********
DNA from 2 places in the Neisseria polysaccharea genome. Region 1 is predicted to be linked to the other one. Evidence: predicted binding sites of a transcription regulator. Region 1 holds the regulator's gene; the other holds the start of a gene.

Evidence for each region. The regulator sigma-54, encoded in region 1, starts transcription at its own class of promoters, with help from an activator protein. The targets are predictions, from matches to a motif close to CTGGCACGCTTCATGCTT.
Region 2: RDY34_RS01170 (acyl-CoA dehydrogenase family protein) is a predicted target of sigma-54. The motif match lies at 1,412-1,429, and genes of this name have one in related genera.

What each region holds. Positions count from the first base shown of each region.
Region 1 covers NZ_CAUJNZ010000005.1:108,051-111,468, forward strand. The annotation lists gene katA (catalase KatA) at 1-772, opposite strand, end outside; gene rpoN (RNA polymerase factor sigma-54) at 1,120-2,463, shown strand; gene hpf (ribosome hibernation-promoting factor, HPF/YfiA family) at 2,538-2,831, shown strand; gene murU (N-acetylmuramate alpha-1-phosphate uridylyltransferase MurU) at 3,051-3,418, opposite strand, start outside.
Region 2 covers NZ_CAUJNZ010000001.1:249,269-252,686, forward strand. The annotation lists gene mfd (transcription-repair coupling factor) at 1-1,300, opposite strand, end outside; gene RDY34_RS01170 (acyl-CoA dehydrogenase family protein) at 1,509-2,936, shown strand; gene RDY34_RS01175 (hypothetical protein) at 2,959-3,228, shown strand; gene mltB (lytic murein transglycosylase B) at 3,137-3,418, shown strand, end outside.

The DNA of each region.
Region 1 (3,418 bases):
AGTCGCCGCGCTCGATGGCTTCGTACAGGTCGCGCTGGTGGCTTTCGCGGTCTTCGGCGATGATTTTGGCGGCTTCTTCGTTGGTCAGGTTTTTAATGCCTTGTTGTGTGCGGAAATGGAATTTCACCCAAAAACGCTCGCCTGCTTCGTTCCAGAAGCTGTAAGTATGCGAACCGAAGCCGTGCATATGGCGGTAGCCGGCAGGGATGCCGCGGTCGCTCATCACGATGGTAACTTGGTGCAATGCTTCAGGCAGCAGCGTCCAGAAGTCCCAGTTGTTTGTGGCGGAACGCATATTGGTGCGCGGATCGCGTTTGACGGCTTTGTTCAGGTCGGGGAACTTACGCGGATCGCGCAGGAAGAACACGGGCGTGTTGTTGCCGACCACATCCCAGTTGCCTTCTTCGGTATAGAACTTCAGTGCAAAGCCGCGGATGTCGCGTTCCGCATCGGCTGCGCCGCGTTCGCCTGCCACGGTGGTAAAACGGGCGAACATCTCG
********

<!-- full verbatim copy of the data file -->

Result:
DNA from 2 places in the Neisseria polysaccharea genome. Region 1 is predicted to be linked to the other one. Evidence: predicted binding sites of a transcription regulator. Region 1 holds the regulator's gene; the other holds the start of a gene.

Evidence for each region. The regulator sigma-54, encoded in region 1, starts transcription at its own class of promoters, with help from an activator protein. The targets are predictions, from matches to a motif close to CTGGCACGCTTCATGCTT.
Region 2: RDY34_RS01170 (acyl-CoA dehydrogenase family protein) is a predicted target of sigma-54. The motif match lies at 1,412-1,429, and genes of this name have one in related genera.

What each region holds. Positions count from the first base shown of each region.
Region 1 covers NZ_CAUJNZ010000005.1:108,051-111,468, forward strand. The annotation lists gene katA (catalase KatA) at 1-772, opposite strand, end outside; gene rpoN (RNA polymerase factor sigma-54) at 1,120-2,463, shown strand; gene hpf (ribosome hibernation-promoting factor, HPF/YfiA family) at 2,538-2,831, shown strand; gene murU (N-acetylmuramate alpha-1-phosphate uridylyltransferase MurU) at 3,051-3,418, opposite strand, start outside.
Region 2 covers NZ_CAUJNZ010000001.1:249,269-252,686, forward strand. The annotation lists gene mfd (transcription-repair coupling factor) at 1-1,300, opposite strand, end outside; gene RDY34_RS01170 (acyl-CoA dehydrogenase family protein) at 1,509-2,936, shown strand; gene RDY34_RS01175 (hypothetical protein) at 2,959-3,228, shown strand; gene mltB (lytic murein transglycosylase B) at 3,137-3,418, shown strand, end outside.

The DNA of each region.
Region 1 (3,418 bases):
AGTCGCCGCGCTCGATGGCTTCGTACAGGTCGCGCTGGTGGCTTTCGCGGTCTTCGGCGATGATTTTGGCGGCTTCTTCGTTGGTCAGGTTTTTAATGCCTTGTTGTGTGCGGAAATGGAATTTCACCCAAAAACGCTCGCCTGCTTCGTTCCAGAAGCTGTAAGTATGCGAACCGAAGCCGTGCATATGGCGGTAGCCGGCAGGGATGCCGCGGTCGCTCATCACGATGGTAACTTGGTGCAATGCTTCAGGCAGCAGCGTCCAGAAGTCCCAGTTGTTTGTGGCGGAACGCATATTGGTGCGCGGATCGCGTTTGACGGCTTTGTTCAGGTCGGGGAACTTACGCGGATCGCGCAGGAAGAACACGGGCGTGTTGTTGCCGACCACATCCCAGTTGCCTTCTTCGGTATAGAACTTCAGTGCAAAGCCGCGGATGTCGCGTTCCGCATCGGCTGCGCCGCGTTCGCCTGCCACGGTGGTAAAACGGGCGAACATCTCG